SSD hasn't been gone long, i'd bet on a regular ISD being redone first, and i''d expect it to be quite a redo, considering the original has plenty of those magnet parts to hold it together, which almost certainly won't make it into the redo.

    Will the Taj redo (looking completely unaltered) really appeal like the MF? How many people only wanted it because of its aftermarket value which will now be shot?

    Lego are dicing with the one thing that makes their higher end product seem reasonable value at RRP - resale value. A £650 MF seems reasonable to buy on the assumption that if you get sick of the room it is taking up a few years after retirement, you could get most of your money back (if not all and then some), used and complete. Lets also not forget that in the main, the new MF is a big improvement on the old one.

    The "new" Taj looks pretty much a verbatim copy - lazy.


  • thehornedratthehornedrat Member Posts: 86
    edited October 2017
    As for the Taj Mahal 10256 Re-release, I love how the extra piece is most likely the brick separator!

    Awesome, Papabear for the prediction, holy smokes!

    I love how we are anticipating a CC rerelease as well. 

    Overall trend is set! TY LEPIN!
    PapaBear
  • thehornedratthehornedrat Member Posts: 86
    edited October 2017
    Unfortunately, while looking around Brickset, the editing timed out.

    Is there a thread dedicated for notifying Brickset about tagging rereleases? I think the 10240 Red Five and the 75144 Snowspeeder should also get this tag.

    I won't argue about System format sets whose content always get a new reiteration every couple of years. That's a discussion/debate for another thread and may require a separate 'Rerelease' tag, don't want to derail this one. Although it would be nice to see the various Police HQs/Fire Stations/SW AT-ATs released over the years, for example. With proper tagging I suppose this is redundant, its just another way.
  • Pumpkin_3CK5Pumpkin_3CK5 CaliforniaMember Posts: 768
    @Bumblepants The Haunted mansion is pretty recent so maybe they can release a new one now - which will probably sell like hotcakes - and upon seeing its success, re-release the first one. 
    speppersid3windr
  • alaskaguyalaskaguy Member Posts: 333
    edited November 2017
    What modulars? What Emerald Night? Everybody knows that Lego is just itching to re-release updated versions of the Galidor sets called Galidor Police. Come on, people. Geez.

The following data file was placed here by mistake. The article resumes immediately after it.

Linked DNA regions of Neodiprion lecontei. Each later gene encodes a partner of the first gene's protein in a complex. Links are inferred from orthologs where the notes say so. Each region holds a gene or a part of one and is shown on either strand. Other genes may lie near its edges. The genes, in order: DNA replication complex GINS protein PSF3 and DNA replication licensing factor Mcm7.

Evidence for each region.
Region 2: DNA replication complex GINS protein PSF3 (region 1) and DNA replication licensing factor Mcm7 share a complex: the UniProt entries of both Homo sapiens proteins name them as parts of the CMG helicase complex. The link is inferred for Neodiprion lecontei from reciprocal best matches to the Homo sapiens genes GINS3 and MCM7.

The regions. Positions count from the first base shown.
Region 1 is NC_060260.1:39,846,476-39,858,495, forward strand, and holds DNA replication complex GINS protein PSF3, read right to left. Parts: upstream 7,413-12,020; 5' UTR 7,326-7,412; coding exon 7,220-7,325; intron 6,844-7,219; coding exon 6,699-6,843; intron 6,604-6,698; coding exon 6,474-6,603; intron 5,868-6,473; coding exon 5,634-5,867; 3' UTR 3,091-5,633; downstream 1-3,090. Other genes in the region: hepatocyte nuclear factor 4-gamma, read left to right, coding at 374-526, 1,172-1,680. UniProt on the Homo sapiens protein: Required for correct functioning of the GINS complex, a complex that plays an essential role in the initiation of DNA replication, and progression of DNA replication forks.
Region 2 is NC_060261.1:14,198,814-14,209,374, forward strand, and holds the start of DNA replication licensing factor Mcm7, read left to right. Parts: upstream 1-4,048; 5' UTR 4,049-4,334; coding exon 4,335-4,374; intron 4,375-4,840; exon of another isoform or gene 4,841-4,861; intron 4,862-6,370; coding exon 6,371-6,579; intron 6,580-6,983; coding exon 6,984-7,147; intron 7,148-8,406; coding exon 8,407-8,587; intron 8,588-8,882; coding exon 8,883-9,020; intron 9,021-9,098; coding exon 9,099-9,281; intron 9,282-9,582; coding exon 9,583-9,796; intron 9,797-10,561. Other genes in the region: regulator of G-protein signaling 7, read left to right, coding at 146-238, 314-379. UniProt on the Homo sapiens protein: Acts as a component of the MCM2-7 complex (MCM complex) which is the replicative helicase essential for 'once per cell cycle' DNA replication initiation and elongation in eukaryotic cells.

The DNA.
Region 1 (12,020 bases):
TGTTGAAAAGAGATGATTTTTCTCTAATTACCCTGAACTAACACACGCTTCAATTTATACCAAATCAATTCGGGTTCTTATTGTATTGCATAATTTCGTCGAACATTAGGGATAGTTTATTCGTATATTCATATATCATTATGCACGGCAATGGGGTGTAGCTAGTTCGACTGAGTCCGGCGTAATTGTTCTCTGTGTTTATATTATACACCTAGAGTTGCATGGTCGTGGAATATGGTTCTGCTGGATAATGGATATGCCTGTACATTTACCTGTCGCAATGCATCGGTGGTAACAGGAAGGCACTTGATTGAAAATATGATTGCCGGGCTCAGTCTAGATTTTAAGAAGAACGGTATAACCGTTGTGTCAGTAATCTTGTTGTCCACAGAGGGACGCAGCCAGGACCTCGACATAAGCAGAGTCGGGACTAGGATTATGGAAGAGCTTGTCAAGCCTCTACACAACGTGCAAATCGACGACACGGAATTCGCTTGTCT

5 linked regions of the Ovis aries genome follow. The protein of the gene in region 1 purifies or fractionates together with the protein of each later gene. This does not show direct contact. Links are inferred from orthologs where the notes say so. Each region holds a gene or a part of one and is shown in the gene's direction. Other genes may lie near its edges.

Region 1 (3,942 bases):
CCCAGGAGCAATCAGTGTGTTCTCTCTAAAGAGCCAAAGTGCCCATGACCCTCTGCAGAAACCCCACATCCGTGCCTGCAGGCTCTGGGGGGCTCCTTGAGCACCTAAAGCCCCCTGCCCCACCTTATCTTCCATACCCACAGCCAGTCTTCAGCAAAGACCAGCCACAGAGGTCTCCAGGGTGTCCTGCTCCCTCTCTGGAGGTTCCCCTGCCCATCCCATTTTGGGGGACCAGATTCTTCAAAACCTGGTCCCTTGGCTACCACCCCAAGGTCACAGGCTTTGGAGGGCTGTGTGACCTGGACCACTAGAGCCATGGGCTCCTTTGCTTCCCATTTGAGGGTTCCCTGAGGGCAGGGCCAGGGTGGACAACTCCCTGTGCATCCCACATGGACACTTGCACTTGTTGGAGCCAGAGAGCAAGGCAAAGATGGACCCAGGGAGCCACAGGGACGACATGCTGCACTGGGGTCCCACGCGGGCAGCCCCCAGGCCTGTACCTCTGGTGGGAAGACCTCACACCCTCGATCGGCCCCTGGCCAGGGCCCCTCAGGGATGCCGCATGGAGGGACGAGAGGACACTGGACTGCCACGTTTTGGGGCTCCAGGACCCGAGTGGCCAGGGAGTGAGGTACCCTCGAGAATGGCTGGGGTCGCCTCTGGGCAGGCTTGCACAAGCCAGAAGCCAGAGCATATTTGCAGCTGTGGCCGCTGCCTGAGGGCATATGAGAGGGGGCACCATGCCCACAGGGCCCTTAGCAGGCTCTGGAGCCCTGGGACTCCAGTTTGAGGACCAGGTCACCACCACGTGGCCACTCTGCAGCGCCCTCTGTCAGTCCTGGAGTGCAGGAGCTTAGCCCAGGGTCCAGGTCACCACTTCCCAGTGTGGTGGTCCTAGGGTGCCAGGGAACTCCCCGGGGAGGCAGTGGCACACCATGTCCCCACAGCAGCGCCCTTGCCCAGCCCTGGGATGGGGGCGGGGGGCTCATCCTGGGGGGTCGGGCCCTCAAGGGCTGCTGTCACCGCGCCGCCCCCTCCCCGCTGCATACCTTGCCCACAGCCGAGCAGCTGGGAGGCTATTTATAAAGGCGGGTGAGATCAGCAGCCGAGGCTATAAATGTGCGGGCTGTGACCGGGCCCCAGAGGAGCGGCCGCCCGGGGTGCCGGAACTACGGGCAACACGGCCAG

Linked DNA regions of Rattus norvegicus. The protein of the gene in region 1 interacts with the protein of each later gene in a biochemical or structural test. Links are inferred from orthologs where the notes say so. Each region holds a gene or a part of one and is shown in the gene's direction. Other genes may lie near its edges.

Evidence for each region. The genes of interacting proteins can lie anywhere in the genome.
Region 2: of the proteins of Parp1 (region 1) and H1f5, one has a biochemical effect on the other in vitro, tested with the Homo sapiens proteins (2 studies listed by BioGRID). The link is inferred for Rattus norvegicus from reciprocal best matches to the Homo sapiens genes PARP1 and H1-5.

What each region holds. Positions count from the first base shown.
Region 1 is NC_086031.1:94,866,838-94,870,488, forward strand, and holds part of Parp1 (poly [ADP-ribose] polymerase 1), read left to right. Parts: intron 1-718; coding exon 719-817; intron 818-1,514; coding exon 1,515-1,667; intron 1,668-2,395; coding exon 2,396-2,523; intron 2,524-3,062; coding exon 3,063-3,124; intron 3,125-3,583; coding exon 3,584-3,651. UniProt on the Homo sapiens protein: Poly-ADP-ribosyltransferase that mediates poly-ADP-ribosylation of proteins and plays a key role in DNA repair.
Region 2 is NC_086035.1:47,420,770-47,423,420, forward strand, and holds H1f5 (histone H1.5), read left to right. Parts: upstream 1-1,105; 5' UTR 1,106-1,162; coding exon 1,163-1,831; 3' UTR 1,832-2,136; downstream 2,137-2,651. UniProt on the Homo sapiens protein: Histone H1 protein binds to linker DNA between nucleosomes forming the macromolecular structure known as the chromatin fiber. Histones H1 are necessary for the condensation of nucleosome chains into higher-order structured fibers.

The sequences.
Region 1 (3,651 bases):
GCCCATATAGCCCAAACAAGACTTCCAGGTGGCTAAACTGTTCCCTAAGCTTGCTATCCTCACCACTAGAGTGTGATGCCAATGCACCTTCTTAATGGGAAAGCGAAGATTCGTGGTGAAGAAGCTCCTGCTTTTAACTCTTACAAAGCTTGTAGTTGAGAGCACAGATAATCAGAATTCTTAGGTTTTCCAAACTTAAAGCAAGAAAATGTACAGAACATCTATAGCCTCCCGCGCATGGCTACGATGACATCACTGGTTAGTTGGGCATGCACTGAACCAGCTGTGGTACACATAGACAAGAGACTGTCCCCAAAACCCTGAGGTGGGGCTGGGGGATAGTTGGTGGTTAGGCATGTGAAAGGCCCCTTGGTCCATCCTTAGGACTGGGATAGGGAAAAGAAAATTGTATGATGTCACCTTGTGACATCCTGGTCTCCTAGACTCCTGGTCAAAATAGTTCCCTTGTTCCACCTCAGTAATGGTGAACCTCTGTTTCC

Maybe they could release some Railroad Police sets (:
    Really? No chance that maybe I'd like to get one for a "reasonable" price and don't want to give money to clone makers?
    No chance that there are PLENTY of people who have no "Lego loyalty" - and see the bricks as little more than plastic parts, and if they can get seemingly identical ones for half the price, they'll happily buy them?

  • SumoLegoSumoLego New YorkMember Posts: 11,917
    CCC said:
    I think two of the big reasons people wanted the Taj Mahal were (1) the size, the biggest Lego set, and (2) the value. Both those have gone. Now it is a somewhat repetitive large set that is a bit difficult to display. I also wonder about demand. I doubt it is as big as it might seem.
    Yet the the Tower Bridge plods along... another year...
    pharmjodPapaBearBumblepantsstluxLittleLoriAstrobricksM_Boss
  • curiouscurious Member Posts: 36
    SMC said:
    I think people are missing the point that the idea that Lego sets hold and even increases in value helps Lego enormously.

    Even before the concept of AFOL's and Adults sets this was the case. When I was a kid Lego cost more than cheaper toys but my mum would say "Lego lasts you can pass in down once your done with it.

    How does Lego get people to pay £650 for a Lego set, by have perceived value. If you have it in your head that a UCS MF cost thousands then hundreds seems like a good deal.

    Lego also does well from collecting, the I need to have them all mindset. I think by making lines too large and having too many large sets Lego are oversaturating the market. If a line has 6 sets you might try and buy them all but if you feel its impossible to buy them all you might only get a couple and Lego loss sales by having too much choice. Also if a 3000 piece set is normal then you don't get excited about it.

    How many of us buy a set because we might want it one day and we don't want to miss out because the after market price becomes too high. If aftermarket prices become too reasonable and if the best sets get remade ever few years then I can just wait.

    Lego do profit from the after market and that's before you even consider people buying Lego just to resell. I think Lego are really harming the long term AFOL market.

    I don't own the Taj Mahal and I am not a reseller so I don't have a vested interest. But I am a collector and a completest and after this year I will be changing the way I buy Lego because I can no longer complete a lot of my collection and Lego have harmed the collecting side with rereleases.

    Lego got a lot more of my money this year then I intended but the consequences will be they will get a lot less next year. And I wonder how many people will have the same reaction. I think the Lego bubble is just about to burst.

    And to end with a bold prediction, you will still be able to buy a Taj Mahal the day after its released unlike the MF.